Artist-run festivals offer big rewards and challenges

In mid-September, Grace Potter & the Nocturnals will take over Burlington, Vt.'s Waterfront Park for two days for the third annual Grand Point North Festival. Grand Point North is an artist-run festival, and from the start Potter herself has been involved in everything from the lineup to the logo.

"All the concepts of the whole festival--the compass with the wings logo, the name of the festival--that was all me, sitting at the drawing board into the wee hours of the morning," she says. Why do it? For the chance to not just curate a lineup, but create an environment for "our friends and fan community to experience music the way we feel it should be experienced."

The artist-run festival can be equally demanding and rewarding for acts that want the control and responsibility of creating their own event. Phish helped pioneer the genre on a major scale, beginning with 1996's Clifford Ball in Plattsburgh, N.Y. Today, annual artist-driven events include Zac Brown Band's Southern Ground Music & Food Festival, Mumford & Sons' Gentlemen of the Road Stopovers, Metallica's Orion Music + More, Wilco's Solid Sound Festival and the Roots Picnic.

Zac Brown Band's Southern Ground is a music and food festival entering its third year in Charleston, S.C., and second year in Nashville. (Ticket options last year included a four-course gourmet meal with seating onstage, just feet away from the acts.) ZBB manager Bernie Cahill's team at ROAR Management hopes to expand the festival into other markets in 2014, just as Potter--whose band performed at Southern Ground in Nashville last year--plans to eventually expand Grand Point North into other markets.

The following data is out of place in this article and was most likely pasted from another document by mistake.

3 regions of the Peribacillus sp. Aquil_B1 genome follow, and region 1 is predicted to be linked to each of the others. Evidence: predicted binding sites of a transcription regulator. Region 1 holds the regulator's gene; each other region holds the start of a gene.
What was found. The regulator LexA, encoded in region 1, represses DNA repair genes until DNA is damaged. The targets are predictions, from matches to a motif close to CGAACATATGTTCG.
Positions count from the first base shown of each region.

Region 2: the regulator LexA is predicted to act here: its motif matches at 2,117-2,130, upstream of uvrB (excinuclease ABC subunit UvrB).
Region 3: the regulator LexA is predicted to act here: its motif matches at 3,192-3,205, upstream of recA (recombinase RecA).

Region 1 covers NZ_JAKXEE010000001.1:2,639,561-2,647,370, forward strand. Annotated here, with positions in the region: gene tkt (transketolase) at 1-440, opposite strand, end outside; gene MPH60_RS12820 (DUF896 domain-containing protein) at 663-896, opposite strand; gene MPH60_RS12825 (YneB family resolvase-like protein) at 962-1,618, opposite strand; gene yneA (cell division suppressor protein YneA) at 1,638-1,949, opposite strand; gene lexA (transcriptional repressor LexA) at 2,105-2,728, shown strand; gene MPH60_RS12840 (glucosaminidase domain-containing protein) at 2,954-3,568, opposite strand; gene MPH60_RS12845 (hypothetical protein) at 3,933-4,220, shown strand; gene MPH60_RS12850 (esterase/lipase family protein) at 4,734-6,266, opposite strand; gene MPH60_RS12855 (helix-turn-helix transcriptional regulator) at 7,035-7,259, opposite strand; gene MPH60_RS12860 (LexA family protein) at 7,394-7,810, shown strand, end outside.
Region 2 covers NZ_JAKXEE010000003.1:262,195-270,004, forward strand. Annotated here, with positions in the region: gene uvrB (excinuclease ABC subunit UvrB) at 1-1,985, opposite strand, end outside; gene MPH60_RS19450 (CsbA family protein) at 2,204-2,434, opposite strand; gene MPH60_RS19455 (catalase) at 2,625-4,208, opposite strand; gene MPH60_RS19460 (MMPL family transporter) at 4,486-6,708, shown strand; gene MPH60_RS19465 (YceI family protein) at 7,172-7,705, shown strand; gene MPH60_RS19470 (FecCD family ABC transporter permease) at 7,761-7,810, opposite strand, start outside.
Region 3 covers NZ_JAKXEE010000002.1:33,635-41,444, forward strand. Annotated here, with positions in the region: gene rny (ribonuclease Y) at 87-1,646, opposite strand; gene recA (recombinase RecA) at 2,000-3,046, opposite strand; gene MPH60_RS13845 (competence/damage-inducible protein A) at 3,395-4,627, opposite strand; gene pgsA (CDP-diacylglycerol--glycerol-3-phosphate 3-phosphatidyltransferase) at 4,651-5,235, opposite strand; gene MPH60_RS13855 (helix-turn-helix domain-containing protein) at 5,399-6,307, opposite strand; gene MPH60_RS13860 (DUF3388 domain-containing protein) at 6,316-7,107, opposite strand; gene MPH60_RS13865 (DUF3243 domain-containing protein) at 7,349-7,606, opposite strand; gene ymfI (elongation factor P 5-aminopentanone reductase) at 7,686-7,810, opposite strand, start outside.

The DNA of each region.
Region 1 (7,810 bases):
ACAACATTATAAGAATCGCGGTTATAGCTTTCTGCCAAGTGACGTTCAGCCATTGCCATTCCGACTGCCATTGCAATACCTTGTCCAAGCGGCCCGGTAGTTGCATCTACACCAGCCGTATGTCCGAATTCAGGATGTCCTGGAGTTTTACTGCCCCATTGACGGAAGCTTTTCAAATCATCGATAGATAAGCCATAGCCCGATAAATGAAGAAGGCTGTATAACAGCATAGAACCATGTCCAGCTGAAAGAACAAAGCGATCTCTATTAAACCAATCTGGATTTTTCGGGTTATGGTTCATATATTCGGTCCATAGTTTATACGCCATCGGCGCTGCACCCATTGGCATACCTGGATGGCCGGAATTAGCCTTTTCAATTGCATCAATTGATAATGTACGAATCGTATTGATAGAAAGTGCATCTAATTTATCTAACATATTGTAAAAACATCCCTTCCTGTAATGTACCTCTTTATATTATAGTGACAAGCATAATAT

After two years, however, the two-day Grand Point North still hasn't turned a profit, Potter says. "Everything we were doing was really about building it, and recognizing that for the first couple of years we likely wouldn't earn much money at all."

"It would be a lot safer and, frankly, more lucrative for Grace to do her own show on the waterfront at a cheap ticket price and we'd pay her a bunch of money to play a traditional show," says Alex Crothers, whose Burlington-based company Higher Ground promotes and co-producers Grand Point North and Wilco's Solid Sound Festival in North Adams, Mass.

One of the upsides to artists running their own festival is being able to tap into revenue opportunities that wouldn't be accessible at other events, like concessions and parking. "The more of the ecosystem you can control, the more potential revenue streams that exist for the promoter and partners," Cahill says.

Similarly, with Mumford & Sons' upcoming Gentlemen of the Road Stopovers in the United Kingdom and North America, "we are pretty much able to control every aspect," the band's assistant manager Laura Taylor says, "from our ticket vendor and no booking fees to the food and drink concessions being top-notch and affordable."